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The DuraKore planking was prepared by sanding off any high spots created by excess cured resin from strip planking joints on the hull, before fibre glassing. Due to the care I took in making sure all of the planks lined up to each other and have been supported well with battens etc, I did not have much preparation to do.

Tony Graingers MTB920 Trimaran plans were very easy to follow, taking away any uncertainty in what was required in terms of the glass layup or in fact the entire building project. Due to the potency of DuraKore, the glass layup is relatively light and just one layer of glass material was demanded. This was bidirectional 270gm and had to be laid so the fibre was 45 degrees to the planking. Here is an important tip I learned the hard way. If resin is applied to wood surfaces during the morning as the day is warming up, then as the resin cures and hardens the wood is breathing out expanding air as it is also warming up, and the result is bubbles of air trapped under the cured glass.

I had to cut these bubbles out. The best time to apply resin to glass over DuraKore of wood is when the temperature of the day is about to turn cooler for the day, as the air in the timber contracts and blows off the resin into its pores leaving no bubbles. A boat building shop would most probably have temperature controlled for fiber glass work. The layup at 45 degrees across the boards acts as diagonal bracing, just as the diagonal frames of old wooden frame ships were supposed to provide bracing in a wooden vessel. The bonus with glass fibers is that they provide that bracing over every cm of the hull and not only in specific regional areas of a bracing frame. I overlapped the fibreglass fabric by 70mm at the fabric borders, for continuity of load transfer from one fabric to the other. When the resin was wrapped in I applied release fabric over top of the wet fibreglass.

The release fabric called Peel ply may not bond to epoxy or polyester resins, and when vacuum bagging is used the cloth separates the breather material from the laminate, while the excess resin has been forced out of the laminate layup. In my project no vacuum bagging was utilized, but some excess epoxy does wick through the discharge fabric and might be easily peeled off after the laminate cures. See Garolite as well. Another bonus using that fabric was that it leaves a smooth textured surface which can be bonded to without any additional preparation. After the release fabric was removed I decided to use the West System fairing method that was an over kill for my project as my photos show I had a very reasonable hull with no humps. Bumps or hollows.

Fairing the hull The west system fairing involves troweling on a light weight epoxy resin fairing compound using a notched plasters float, leaving a great deal of epoxy guide rails spaced about 50mm and about 3-4mm higher than the hull surface to heal hard. If the hull isn’t very fair then higher railway lines will be needed. Once they were cured then I used a 1M homemade long board with sanding paper attached to it and carefully sanded the tops of the cure epoxy guide rails of fairing down to ensure the where the overlaps in the glass were, the epoxy guide rails are the thinnest in height and approximately about half the distance of the board the guide rails would be a couple of mm high and less height the further away from the overlap you went. Essentially a flat surface is made across the tops of the railway lines. With a flat float with the hardened epoxy guide rails as guides, I toweled on the fairing filling in all the spaces involving the guides.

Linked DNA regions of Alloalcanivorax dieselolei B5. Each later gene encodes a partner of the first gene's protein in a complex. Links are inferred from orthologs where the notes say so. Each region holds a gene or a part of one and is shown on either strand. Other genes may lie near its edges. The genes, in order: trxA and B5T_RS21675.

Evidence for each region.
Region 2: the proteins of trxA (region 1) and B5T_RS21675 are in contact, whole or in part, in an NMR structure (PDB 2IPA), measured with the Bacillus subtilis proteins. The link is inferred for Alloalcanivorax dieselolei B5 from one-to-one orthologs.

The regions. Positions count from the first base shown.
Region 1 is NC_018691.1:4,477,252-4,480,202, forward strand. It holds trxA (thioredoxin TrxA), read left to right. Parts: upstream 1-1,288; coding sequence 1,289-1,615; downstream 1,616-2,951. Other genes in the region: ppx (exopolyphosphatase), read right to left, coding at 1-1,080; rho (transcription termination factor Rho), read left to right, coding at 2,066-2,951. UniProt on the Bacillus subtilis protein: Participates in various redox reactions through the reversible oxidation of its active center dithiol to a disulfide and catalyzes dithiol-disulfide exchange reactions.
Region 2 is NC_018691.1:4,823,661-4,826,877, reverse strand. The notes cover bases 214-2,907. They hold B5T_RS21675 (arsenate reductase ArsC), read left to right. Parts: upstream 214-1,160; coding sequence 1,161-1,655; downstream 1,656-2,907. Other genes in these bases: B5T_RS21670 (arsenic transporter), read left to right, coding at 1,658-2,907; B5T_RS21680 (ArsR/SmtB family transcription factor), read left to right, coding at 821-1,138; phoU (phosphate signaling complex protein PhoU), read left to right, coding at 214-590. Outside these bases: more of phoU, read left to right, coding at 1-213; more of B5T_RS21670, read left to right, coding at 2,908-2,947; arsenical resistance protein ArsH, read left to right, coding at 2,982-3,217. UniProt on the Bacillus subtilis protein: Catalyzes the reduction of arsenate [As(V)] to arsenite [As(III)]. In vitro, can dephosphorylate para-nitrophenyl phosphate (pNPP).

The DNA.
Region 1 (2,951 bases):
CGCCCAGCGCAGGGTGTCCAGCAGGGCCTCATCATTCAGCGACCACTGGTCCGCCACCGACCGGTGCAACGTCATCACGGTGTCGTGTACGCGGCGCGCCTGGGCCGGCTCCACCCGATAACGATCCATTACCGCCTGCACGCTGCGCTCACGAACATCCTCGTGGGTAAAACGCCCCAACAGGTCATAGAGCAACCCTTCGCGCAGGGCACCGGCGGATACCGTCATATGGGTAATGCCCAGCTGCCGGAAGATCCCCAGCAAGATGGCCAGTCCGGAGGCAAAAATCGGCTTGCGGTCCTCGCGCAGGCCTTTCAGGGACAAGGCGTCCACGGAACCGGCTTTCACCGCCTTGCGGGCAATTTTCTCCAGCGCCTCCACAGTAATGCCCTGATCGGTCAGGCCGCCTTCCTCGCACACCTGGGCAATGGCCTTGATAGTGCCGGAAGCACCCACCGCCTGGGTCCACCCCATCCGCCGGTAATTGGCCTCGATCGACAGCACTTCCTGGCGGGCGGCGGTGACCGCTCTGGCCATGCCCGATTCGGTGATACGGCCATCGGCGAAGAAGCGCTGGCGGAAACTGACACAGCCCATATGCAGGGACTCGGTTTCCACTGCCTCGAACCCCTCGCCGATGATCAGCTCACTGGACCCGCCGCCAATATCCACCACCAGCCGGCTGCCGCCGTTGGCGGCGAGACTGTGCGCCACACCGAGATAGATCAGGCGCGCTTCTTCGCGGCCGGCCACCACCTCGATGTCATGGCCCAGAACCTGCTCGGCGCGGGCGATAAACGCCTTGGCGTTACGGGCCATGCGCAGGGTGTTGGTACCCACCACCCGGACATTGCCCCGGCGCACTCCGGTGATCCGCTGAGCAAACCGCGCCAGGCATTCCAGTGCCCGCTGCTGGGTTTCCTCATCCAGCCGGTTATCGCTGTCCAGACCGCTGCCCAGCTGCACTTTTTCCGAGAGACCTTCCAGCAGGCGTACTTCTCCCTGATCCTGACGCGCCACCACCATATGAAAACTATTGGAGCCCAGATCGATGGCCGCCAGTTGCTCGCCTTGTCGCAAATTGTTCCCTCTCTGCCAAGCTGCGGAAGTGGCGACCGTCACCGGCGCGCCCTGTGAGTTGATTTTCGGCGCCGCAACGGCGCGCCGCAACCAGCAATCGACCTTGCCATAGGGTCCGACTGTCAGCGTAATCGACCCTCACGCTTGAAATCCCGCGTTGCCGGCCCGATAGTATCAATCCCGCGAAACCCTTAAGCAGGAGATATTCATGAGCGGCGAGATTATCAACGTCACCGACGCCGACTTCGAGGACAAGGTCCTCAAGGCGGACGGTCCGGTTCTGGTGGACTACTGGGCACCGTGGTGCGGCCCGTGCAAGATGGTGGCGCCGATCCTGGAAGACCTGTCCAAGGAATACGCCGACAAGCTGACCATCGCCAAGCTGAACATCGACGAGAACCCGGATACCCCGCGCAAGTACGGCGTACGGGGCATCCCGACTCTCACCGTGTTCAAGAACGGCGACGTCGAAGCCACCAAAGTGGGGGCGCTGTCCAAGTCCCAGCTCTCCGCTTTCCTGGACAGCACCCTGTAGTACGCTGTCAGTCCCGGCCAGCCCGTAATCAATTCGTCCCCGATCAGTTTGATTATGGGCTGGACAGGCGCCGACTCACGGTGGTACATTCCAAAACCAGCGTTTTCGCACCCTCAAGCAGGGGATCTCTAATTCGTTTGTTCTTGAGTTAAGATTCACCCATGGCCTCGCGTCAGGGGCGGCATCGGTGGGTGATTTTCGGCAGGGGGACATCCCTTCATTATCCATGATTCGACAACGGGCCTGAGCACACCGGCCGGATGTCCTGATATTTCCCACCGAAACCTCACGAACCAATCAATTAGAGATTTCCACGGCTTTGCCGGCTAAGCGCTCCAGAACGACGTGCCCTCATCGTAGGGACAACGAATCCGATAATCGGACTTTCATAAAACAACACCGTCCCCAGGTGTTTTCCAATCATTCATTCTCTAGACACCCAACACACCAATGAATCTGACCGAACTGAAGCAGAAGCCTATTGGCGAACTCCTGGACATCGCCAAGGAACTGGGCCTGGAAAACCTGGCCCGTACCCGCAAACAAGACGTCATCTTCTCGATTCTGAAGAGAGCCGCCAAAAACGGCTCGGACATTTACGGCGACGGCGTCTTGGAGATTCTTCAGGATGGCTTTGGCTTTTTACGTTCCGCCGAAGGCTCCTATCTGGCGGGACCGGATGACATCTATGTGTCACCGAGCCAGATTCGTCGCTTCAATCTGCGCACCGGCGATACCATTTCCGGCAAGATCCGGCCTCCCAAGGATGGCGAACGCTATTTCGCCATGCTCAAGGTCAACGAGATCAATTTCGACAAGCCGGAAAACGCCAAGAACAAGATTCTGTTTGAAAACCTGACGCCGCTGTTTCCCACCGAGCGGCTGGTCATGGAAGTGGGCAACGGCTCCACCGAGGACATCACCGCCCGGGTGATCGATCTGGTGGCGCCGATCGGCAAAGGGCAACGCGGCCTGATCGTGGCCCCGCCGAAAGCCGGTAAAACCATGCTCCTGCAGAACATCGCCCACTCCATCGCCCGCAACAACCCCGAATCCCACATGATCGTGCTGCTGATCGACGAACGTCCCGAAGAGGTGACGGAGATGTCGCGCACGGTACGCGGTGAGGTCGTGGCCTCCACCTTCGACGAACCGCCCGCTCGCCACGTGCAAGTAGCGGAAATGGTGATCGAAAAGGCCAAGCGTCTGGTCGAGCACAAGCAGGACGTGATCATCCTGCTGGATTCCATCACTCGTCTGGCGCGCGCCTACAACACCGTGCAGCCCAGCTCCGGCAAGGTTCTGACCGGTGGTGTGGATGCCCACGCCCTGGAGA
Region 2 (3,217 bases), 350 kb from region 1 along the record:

I learned not to play the fairing too much as it only made the end worse. When the fairing was implemented I let it heal, then got the board out again this time with finer grit to carefully sand the filler to the epoxy guide rails, taking care not to take too much of them as that would basically produce a hollow. After this coat cured, there were a few small local areas that need little more focus, but nothing much. When the fairing was finished the hull had to be turned over so that the temporary mould frames could be removed. Turning the trimaran main hull What I did was to create a cradle over the hull, and locked the hull into the cradle so that it wouldn’t move as the hull was being turned. I rigged up chain blocks to do this, and attached them to the rafters of my shed, and on the cradle. This way the hull wasn’t going to be damaged by chains or ropes etc..

It proved to be an excellent method on turning my hull. These datum’s would prove very helpful later when I had to stick to the drawings for the installation of bulkheads, floors, seats and bunks etc, including the installation of the deck and cockpit flooring and chairs.

I repeated the preparation process for the use of fiberglass that I did for the exterior of the hull. For the interior however I used 200gm unidirectional glass with the directional fibers set up across the planks at 90 degrees to the board edge joints.

This layup given the strength that wooden frames could have supplied in tying all the wooden plank edges together and transferring the loads, but once more the 200gm unidirectional glass gives a superior job along every square millimeter of the hull from the gunnel down to the kelson, and back up to the opposite gunnel, from bow to the stern. This is unlike the previous methods of wooden frames that were spaced and just provide their strength locally. The hardwood veneers traveling the length of the ship supply strength fore and aft. Because of these advantages, the weight of the fiberglass used is pretty mild and when applied to DuraKore, the strength of the hull is really immense. You can see excellent photos of the glassing, fairing and turning the hull in my blog site.